Definition Of House Foundations
The house foundations is the system on which the home sits. Sometimes the house foundation rests upon the footings and supports the floor system - as with conventional foundation walls and piers.
Sometimes the home foundation is also the footing - as with a home built on piles driven into the ground. Sometimes the footing, the foundation, and the floor system are one - as with the monolithic slab.
Types of Foundations
Which system you choose will depend on several factors. Some people believe a foundation system with a crawl space is better. They prefer the "live" feel of a wood floor system and believe it is not as cold as a slab.
The fact is, a properly insulated slab can be just as warm as a wood floor. If you have a basement, you'll have a slab at the basement level and a "conventional" (framed wood) system at the other floor(s).
If you have a crawl space, you'll have to provide an access door of at least 18"x24". You must also provide ventilation at a rate of one square foot of opening for each 150 square feet of crawl space. This is usually accomplished with rectangular foundation vents. One vent has to be within three feet of each corner.
Many foundation systems consist of a masonry (brick or concrete block) perimeter wall sitting on a concrete footing.
Inside the perimeter wall there may also be a number of piers, columns, or posts spaced within the area surrounded by the wall or immediately adjacent to and built into the wall itself.
The interior piers sit on their own individual footing pads, and are there to support girders or beams, which in turn support the floor joists.
The thickness of the wall and the sizing of the columns and piers depends on the materials used and the loads being supported. Placement (spacing) of the piers depends on the size of the beams sitting on them (larger beams will span greater distances).
Your architect will be comfortable in specifying the proper size and spacing for 275500each of these elements. If you are unsure, check your building code and with your local building official.
Poured concrete foundation walls are popular in many areas of the country, and are almost always used where there is to be a basement.
Wood or metal forms are set on the footings, reinforcing steel bars (rebar) are added to strenghten the wall, and concrete is poured into the forms. Before the concrete is "set," anchor bolts are pushed into the concrete along the perimeter of the home.
They are used to secure the exterior walls - a very good idea in areas where strong winds are a possibility.
Of course, as with everything else in home building, there are lots of local variations that you may run into with foundation design.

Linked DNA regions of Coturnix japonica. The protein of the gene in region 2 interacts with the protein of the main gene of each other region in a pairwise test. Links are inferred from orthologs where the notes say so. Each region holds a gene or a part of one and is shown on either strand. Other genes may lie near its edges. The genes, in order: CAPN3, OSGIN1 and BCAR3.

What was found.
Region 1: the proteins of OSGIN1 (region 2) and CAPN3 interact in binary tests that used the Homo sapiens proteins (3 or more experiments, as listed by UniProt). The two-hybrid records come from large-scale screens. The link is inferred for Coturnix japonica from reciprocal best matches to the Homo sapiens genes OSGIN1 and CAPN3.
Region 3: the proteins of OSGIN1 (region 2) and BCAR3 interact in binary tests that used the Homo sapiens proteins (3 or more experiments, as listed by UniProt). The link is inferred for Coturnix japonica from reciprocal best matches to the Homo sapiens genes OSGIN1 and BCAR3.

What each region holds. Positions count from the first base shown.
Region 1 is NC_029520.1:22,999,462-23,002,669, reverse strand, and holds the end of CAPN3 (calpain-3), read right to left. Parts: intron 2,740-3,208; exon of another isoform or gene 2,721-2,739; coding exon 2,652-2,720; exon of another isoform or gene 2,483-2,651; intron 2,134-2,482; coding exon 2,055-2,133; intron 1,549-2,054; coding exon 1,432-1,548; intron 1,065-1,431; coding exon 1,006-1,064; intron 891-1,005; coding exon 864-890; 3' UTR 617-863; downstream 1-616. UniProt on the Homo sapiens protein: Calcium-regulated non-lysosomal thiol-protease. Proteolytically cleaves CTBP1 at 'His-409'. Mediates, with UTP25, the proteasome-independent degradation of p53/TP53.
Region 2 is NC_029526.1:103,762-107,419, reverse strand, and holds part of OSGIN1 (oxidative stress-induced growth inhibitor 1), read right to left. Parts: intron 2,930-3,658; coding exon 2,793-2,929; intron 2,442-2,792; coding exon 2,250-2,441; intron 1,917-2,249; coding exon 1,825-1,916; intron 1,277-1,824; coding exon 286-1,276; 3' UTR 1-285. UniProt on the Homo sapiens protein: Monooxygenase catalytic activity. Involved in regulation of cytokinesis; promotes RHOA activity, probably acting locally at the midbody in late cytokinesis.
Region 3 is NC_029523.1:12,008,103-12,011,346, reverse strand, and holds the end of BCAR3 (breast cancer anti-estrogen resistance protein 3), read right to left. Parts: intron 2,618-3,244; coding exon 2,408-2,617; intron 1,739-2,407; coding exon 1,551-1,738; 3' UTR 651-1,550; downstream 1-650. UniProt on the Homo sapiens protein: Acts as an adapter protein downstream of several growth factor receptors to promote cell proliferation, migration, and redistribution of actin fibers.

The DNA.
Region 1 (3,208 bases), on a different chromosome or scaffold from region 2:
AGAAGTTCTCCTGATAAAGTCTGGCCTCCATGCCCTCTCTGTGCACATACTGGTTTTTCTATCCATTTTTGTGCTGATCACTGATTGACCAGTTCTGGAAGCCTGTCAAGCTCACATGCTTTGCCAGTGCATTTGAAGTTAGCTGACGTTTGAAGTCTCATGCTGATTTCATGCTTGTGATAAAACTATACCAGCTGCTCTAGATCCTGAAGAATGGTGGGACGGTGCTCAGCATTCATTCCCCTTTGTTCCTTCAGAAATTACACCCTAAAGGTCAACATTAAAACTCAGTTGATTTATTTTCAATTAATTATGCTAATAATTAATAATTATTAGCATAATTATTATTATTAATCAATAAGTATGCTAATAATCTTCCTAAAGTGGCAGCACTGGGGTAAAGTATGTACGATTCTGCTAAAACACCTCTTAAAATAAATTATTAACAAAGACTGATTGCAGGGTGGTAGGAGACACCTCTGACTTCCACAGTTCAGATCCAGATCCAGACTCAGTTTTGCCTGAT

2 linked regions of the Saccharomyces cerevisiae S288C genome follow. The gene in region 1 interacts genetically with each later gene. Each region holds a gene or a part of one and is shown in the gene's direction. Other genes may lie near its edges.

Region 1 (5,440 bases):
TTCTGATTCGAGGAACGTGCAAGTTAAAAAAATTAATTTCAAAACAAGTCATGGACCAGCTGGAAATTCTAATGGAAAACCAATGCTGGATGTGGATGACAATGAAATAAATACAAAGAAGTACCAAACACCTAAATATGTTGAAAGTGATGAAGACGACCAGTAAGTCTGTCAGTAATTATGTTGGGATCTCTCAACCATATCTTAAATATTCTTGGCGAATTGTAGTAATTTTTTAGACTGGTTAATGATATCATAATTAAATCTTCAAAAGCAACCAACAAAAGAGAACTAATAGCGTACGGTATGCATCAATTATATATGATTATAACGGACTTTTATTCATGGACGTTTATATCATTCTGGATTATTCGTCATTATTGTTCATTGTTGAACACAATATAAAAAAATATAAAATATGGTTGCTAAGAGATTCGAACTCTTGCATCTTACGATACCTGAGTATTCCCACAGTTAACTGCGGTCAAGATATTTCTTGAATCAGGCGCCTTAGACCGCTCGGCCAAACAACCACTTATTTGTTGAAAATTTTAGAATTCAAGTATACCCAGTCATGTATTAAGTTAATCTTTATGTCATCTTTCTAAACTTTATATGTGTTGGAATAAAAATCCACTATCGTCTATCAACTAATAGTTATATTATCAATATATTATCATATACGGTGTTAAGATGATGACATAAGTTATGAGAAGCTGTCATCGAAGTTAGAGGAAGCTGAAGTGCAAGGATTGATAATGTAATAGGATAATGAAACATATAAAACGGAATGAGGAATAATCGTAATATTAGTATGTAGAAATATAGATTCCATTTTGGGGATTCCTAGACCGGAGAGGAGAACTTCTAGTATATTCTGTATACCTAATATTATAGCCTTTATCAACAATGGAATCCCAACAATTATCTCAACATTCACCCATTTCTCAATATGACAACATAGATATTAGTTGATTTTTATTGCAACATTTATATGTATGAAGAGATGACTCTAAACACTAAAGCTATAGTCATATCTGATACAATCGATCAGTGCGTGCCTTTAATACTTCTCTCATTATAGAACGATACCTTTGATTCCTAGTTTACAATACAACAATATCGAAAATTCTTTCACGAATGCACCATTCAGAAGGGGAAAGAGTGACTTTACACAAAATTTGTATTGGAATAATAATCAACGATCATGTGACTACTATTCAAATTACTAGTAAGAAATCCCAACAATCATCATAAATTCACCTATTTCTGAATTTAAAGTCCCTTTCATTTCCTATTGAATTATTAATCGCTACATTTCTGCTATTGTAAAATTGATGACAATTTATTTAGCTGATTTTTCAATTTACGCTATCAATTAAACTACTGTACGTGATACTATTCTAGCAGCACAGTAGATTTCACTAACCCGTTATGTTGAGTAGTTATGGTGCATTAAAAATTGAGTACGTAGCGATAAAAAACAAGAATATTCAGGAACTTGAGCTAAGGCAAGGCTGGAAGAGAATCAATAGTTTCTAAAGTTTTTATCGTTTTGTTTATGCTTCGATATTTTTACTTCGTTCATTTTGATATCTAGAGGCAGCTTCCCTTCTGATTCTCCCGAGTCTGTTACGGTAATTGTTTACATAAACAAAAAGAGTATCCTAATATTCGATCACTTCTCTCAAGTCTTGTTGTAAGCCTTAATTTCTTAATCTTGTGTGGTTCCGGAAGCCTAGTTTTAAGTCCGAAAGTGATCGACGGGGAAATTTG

As with footings, foundations can also be "stepped" down a hill.
Caisons For active soils
If your lot has expansive or active soils, you may be faced with installing a specially designed house foundation system which uses "caisons." This foundation system is complicated enough to deserve its own page! Click here.
If you are interested in a Wood Panel Foundation system mentioned above, check out the official web site here. Thousands of homes have been built using this system. The advantages are the ability to get the house foundation in during bad weather, the elimination of one trade (masons or concrete foundation sub), and it is fast.
Pressure Treated Wood Foundation System
Pile house foundations are really a general class of foundations of which the caisson foundations described above and here are a member. Most of us are familar with pile foundations as seen in beach houses. Here's a good definition from Answers.com.
Piles are typically used where the availabel soils are unable to support the necessary loads with the use of more traditional spread footings and their supported masonry or concrete foundation walls.
A pile driven home foundation should be designed and its installation be supervised be a comptent engineer. Here's a great site on the actual design of piles for a foundation.
Don't confuse piles and piers!
Piles are driven into the ground to support the load on underlying bedrock or by the actual friction between the piles and the soil they are driven into. See the beach house above.
Piers are supported at ground level by their own footing - usually a concrete pad. They are used simply to elevate the home above the ground.
Other house foundation elements
You will find other things going on with foundations - particularly when you are dealing with basement foundation walls. The following photograps will illustrate some of the more common.